All pre-processing work for each of the above models was done with GIS-PMWIN, which produces input data for PMWIN in a convenient and accurate way, especially when dealing with geometrically small but hydrogeologically significant features, such as rivers, faults or dykes.
GIS-PMWIN was developed with VBA (Visual Basic for Application) embedded in ArcGIS 9.3.1. In higher versions of ArcGIS than 10.0, VBA is removed completely but there are still optional packages available to support VBA. In the long run, the current toolbar could be updated to an 'Add-In' using the independent development software VB.Net, in which the existing codes can be modified with less effort.
The authors would like to acknowledge the Council for Geoscience, South Africa, for financial support (Annual Technical Project grant No. ST-2011-1133). The Department of Mineral Resources, South Africa, is acknowledged for funding of the Strategic Water Management Project (SWMP). The authors are also grateful to colleagues in the Water Geoscience Unit, Council for Geoscience, for their contributions and the anonymous reviewers for their constructive comments and recommendations.
AQUAVEO (2013) GMS User Manual (v9.1) - The groundwater modelling system. AQUAVEO Water Modelling Solutions, URL: gmsdocs.aquaveo.com.s3.amazonaws.com/GMS_User_Manual v9.1.pdf (Accessed 25 June 2013). [ Links ]
CHIANG W (2005) 3D-Groundwater Modelling with PMWIN - A Simulation System for Modelling Groundwater Flow and Transport Processes (2nd edn.). Springer, Berlin. 397 pp. [ Links ]
FLEISCHER J (1981) The geohydrology of the dolomite aquifers of the Malmani Subgroup in the south-western Transvaal, Republic of South Africa. DWAF Technical Report No. GH 3169. Department of Water Affairs and Forestry, Pretoria. 243 pp. [ Links ]
FOSTER M (1988) The groundwater resources of the Far West Rand dolomitic groundwater compartments. DWAF Technical Report No. GH 3607. Department of Water Affairs and Forestry, Pretoria. 45 pp. [ Links ]
HODGSON F, USHER B, SCOTT R, ZEELIE S, CRUYWAGEN L and DE NECKER E (2001) Prediction techniques and preventative measures relating to the post-operational impact of underground mines on the quality and quantity of groundwater resources. WRC Report No. 699/1/01. Water Research Commission, Pretoria. [ Links ]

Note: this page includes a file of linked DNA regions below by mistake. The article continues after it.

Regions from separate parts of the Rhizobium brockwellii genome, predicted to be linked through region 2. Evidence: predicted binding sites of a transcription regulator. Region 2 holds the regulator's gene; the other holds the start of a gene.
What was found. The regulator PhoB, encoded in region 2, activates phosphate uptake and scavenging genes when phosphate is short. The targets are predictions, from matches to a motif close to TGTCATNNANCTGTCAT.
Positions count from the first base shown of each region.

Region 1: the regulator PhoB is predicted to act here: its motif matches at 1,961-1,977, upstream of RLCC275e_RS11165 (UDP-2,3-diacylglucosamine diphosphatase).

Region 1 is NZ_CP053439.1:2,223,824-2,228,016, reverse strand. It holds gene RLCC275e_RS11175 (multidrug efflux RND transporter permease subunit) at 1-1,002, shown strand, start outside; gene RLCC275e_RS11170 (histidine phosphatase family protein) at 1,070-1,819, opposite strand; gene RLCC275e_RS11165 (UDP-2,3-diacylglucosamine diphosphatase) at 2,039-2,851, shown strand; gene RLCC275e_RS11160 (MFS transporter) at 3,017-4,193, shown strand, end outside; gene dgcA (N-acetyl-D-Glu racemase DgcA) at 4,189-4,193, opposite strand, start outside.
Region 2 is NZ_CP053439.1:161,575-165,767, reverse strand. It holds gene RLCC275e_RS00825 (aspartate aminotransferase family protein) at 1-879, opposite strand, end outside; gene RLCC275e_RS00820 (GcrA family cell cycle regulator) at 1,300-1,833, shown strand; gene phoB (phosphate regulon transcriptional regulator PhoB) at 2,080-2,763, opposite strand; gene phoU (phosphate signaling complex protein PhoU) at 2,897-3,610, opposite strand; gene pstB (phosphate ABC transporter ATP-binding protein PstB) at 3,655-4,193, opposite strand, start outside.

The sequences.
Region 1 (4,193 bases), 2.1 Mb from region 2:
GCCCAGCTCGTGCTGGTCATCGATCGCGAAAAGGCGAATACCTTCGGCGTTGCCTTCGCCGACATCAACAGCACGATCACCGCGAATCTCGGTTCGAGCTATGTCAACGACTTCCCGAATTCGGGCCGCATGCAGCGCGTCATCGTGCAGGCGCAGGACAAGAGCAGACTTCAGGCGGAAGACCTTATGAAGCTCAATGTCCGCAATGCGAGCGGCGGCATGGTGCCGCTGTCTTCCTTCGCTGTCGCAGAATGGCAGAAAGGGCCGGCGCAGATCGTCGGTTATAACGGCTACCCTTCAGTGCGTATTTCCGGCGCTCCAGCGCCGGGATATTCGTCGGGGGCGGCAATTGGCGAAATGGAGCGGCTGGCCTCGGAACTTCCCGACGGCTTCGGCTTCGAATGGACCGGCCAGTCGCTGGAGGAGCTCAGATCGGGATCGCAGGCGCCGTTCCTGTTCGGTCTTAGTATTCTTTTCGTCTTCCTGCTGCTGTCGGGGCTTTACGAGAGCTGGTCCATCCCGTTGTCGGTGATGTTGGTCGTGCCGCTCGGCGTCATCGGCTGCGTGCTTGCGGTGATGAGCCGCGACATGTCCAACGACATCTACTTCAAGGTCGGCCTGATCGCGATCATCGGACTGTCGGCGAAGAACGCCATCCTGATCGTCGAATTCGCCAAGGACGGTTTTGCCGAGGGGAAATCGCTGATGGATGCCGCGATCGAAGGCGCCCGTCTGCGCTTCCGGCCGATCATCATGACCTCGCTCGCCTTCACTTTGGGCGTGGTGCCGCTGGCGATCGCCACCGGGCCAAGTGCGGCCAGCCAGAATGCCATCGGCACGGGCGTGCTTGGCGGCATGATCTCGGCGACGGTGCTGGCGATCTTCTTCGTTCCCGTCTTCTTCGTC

LUKAS E, FOURIE G AND HODGSON F (1995) The use of geographic information systems and other computer aided drafting facilities for the production of geohydrological maps. WRC Report No. 377/1/95. Water Research Commission, Pretoria. [ Links ]
McDONALD M and HARBAUGH A (1983) A modular three-dimensional finite-difference ground-water flow model. USGS Open-File Report 83-875. United States Geological Survey, Reston. [ Links ]
MIDDLETON B and BAILEY A (2009) Water Resources of South Africa, 2005 Study, Executive Summary. WRC Report No. TT 380/08. Water Research Commission, Pretoria. [ Links ]
MIDDLETON B and BAILEY A (2011) Water Resources of South Africa, 2005 Study, User's Guide. WRC Report No. TT 513/11. Water Research Commission, Pretoria. [ Links ]
MIDGLEY D, PITMAN W and MIDDLETON B (1994) Surface Water Resources of South Africa, Volumes I, II, III, IV, V and VI. WRC Reports No's. 298/1.1/94, 298/2.1/94, 298/3.1/94, 298/4.1/94, 298/5.1/94 and 298/6.1/94, Water Research Commission, Pretoria, South Africa. [ Links ]
SWART CJU, JAMES AR, KLEYWEGT RJ and STOCH EJ (2003) The future of the dolomitic springs after mine closure on the Far West Rand, Gauteng, RSA. Environ. Geol. 44 751-770. [ Links ]
WINDE F, STOCH EJ and ERASMUS E (2006) Identification and quantification of water ingress into mine voids of the West Rand and Far West Rand Goldfields (Witwatersrand basin) with a view to long-term sustainable reduction thereof. Final report, Project No. 5512, Council for Geoscience, Pretoria. 261 pp. [ Links ]
WHI (2006) Visual MODFLOW v.4.2 - User's Manual. Waterloo Hydrogeologic. URL: http://www.geo.tu-freiberg.de/hydro/vorl_portal/englisch_courses/ModFlow/VMOD_42_Manual.pdf (Accessed 20 July 2010). [ Links ]
+27 12 841 1277; fax: +27 86 649 1555
Received 10 July 2013
Accepted in revised form 5 March 2014